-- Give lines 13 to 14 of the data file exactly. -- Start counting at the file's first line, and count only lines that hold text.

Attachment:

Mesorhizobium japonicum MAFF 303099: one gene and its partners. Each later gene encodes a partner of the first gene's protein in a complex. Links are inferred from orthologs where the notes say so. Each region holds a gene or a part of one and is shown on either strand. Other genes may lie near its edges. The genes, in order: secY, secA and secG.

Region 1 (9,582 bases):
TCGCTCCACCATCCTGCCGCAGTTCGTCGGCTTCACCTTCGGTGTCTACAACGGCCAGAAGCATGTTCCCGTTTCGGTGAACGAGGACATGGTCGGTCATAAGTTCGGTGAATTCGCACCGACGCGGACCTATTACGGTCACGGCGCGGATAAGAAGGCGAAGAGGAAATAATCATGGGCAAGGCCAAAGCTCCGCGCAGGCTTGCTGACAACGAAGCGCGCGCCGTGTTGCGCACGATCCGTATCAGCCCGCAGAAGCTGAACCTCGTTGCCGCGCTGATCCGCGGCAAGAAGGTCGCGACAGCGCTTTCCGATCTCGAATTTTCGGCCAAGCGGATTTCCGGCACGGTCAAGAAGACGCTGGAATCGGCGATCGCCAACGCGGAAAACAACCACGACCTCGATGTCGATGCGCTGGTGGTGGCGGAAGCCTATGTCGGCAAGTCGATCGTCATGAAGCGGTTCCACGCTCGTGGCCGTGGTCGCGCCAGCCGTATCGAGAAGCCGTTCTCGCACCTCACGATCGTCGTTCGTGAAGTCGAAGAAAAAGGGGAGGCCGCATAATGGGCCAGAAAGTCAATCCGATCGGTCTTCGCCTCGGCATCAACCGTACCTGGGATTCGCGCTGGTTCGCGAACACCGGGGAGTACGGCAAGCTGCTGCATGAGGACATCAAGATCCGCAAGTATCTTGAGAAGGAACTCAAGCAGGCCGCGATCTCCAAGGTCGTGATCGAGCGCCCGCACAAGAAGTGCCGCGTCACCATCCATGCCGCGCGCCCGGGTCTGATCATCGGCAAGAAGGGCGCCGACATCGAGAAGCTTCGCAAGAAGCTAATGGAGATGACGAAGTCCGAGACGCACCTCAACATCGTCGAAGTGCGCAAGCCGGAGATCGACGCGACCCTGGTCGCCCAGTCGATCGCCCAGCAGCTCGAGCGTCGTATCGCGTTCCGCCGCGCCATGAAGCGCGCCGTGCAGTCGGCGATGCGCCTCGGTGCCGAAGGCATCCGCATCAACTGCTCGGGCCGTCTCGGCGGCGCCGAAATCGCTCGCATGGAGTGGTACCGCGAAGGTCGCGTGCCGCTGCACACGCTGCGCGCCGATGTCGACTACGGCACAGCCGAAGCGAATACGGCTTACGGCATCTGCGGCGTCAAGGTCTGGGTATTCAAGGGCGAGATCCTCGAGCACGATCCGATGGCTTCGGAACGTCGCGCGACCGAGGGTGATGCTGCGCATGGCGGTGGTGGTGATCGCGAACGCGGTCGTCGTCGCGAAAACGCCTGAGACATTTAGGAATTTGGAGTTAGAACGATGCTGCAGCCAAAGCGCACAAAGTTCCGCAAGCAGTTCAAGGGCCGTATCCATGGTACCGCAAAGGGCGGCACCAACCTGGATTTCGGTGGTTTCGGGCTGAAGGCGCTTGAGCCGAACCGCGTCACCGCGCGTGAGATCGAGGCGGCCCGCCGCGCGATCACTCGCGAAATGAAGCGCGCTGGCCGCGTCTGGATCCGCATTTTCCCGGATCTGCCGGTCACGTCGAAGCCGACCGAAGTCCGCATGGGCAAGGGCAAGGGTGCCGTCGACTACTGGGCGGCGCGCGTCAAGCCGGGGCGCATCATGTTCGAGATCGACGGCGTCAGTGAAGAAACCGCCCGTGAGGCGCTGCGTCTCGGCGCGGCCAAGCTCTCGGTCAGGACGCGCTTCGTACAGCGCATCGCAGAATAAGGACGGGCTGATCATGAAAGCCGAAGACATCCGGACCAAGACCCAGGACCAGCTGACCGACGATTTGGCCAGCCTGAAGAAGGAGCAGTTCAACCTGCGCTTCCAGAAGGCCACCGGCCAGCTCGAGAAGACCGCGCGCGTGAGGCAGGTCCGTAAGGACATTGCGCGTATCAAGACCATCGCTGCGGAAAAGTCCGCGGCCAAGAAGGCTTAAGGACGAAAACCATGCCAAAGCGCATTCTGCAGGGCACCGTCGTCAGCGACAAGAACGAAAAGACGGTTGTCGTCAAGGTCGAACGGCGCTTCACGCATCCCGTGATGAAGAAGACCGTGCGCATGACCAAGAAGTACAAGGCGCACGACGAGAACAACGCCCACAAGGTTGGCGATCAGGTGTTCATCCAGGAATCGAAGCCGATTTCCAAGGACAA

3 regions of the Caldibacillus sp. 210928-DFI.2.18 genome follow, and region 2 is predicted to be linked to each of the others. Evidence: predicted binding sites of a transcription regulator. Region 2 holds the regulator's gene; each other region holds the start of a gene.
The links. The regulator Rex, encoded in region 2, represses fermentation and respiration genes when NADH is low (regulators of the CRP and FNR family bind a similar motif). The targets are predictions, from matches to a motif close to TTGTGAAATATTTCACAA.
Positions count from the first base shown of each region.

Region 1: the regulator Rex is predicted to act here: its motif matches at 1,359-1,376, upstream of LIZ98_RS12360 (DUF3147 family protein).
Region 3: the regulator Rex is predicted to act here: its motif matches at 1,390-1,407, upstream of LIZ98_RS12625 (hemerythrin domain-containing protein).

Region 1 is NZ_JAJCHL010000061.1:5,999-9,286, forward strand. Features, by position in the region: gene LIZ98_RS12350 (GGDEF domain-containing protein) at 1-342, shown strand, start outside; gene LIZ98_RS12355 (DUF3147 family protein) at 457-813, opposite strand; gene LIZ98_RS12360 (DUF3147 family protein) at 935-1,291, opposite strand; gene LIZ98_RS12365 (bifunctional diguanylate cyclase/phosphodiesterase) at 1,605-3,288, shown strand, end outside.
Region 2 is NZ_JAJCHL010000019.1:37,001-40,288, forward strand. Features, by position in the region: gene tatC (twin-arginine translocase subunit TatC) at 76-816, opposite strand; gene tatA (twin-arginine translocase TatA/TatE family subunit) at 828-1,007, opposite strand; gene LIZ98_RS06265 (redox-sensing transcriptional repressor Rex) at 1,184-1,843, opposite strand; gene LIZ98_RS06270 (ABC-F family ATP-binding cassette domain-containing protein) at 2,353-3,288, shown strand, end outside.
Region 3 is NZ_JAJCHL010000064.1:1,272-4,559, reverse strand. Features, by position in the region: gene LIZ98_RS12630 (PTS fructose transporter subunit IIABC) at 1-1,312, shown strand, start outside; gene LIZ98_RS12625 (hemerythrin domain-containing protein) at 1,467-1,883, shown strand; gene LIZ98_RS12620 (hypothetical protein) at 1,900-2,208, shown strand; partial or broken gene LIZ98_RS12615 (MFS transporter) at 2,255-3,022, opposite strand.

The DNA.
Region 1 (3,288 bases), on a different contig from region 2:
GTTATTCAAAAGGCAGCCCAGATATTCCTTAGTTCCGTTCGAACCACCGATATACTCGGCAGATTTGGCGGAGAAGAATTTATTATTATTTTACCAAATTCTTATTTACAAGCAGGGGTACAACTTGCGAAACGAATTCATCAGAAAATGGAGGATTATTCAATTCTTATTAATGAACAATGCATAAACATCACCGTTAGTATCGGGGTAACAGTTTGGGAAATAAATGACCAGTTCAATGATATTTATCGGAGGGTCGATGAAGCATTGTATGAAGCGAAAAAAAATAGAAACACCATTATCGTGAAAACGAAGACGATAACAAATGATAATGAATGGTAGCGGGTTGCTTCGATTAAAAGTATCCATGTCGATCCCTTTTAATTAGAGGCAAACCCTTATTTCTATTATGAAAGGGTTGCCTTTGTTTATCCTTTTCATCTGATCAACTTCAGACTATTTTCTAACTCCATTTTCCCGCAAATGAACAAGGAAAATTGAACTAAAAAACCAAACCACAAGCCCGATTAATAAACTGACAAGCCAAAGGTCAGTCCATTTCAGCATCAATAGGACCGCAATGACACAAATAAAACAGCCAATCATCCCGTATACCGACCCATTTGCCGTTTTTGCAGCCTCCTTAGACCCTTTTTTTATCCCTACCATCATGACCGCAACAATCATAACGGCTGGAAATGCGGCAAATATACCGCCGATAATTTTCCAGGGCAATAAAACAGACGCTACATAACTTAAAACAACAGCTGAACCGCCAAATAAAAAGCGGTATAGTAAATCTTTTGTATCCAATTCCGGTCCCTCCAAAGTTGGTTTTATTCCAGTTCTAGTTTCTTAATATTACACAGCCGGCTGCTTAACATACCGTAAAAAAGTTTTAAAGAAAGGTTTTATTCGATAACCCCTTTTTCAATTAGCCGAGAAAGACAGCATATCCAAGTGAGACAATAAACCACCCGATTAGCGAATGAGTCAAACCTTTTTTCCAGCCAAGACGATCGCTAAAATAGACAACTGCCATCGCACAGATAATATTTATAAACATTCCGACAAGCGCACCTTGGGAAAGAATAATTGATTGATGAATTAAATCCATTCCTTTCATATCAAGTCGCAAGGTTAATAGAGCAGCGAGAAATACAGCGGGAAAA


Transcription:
Region 1 (3,288 bases), on a different contig from region 2:
GTTATTCAAAAGGCAGCCCAGATATTCCTTAGTTCCGTTCGAACCACCGATATACTCGGCAGATTTGGCGGAGAAGAATTTATTATTATTTTACCAAATTCTTATTTACAAGCAGGGGTACAACTTGCGAAACGAATTCATCAGAAAATGGAGGATTATTCAATTCTTATTAATGAACAATGCATAAACATCACCGTTAGTATCGGGGTAACAGTTTGGGAAATAAATGACCAGTTCAATGATATTTATCGGAGGGTCGATGAAGCATTGTATGAAGCGAAAAAAAATAGAAACACCATTATCGTGAAAACGAAGACGATAACAAATGATAATGAATGGTAGCGGGTTGCTTCGATTAAAAGTATCCATGTCGATCCCTTTTAATTAGAGGCAAACCCTTATTTCTATTATGAAAGGGTTGCCTTTGTTTATCCTTTTCATCTGATCAACTTCAGACTATTTTCTAACTCCATTTTCCCGCAAATGAACAAGGAAAATTGAACTAAAAAACCAAACCACAAGCCCGATTAATAAACTGACAAGCCAAAGGTCAGTCCATTTCAGCATCAATAGGACCGCAATGACACAAATAAAACAGCCAATCATCCCGTATACCGACCCATTTGCCGTTTTTGCAGCCTCCTTAGACCCTTTTTTTATCCCTACCATCATGACCGCAACAATCATAACGGCTGGAAATGCGGCAAATATACCGCCGATAATTTTCCAGGGCAATAAAACAGACGCTACATAACTTAAAACAACAGCTGAACCGCCAAATAAAAAGCGGTATAGTAAATCTTTTGTATCCAATTCCGGTCCCTCCAAAGTTGGTTTTATTCCAGTTCTAGTTTCTTAATATTACACAGCCGGCTGCTTAACATACCGTAAAAAAGTTTTAAAGAAAGGTTTTATTCGATAACCCCTTTTTCAATTAGCCGAGAAAGACAGCATATCCAAGTGAGACAATAAACCACCCGATTAGCGAATGAGTCAAACCTTTTTTCCAGCCAAGACGATCGCTAAAATAGACAACTGCCATCGCACAGATAATATTTATAAACATTCCGACAAGCGCACCTTGGGAAAGAATAATTGATTGATGAATTAAATCCATTCCTTTCATATCAAGTCGCAAGGTTAATAGAGCAGCGAGAAATACAGCGGGAAAA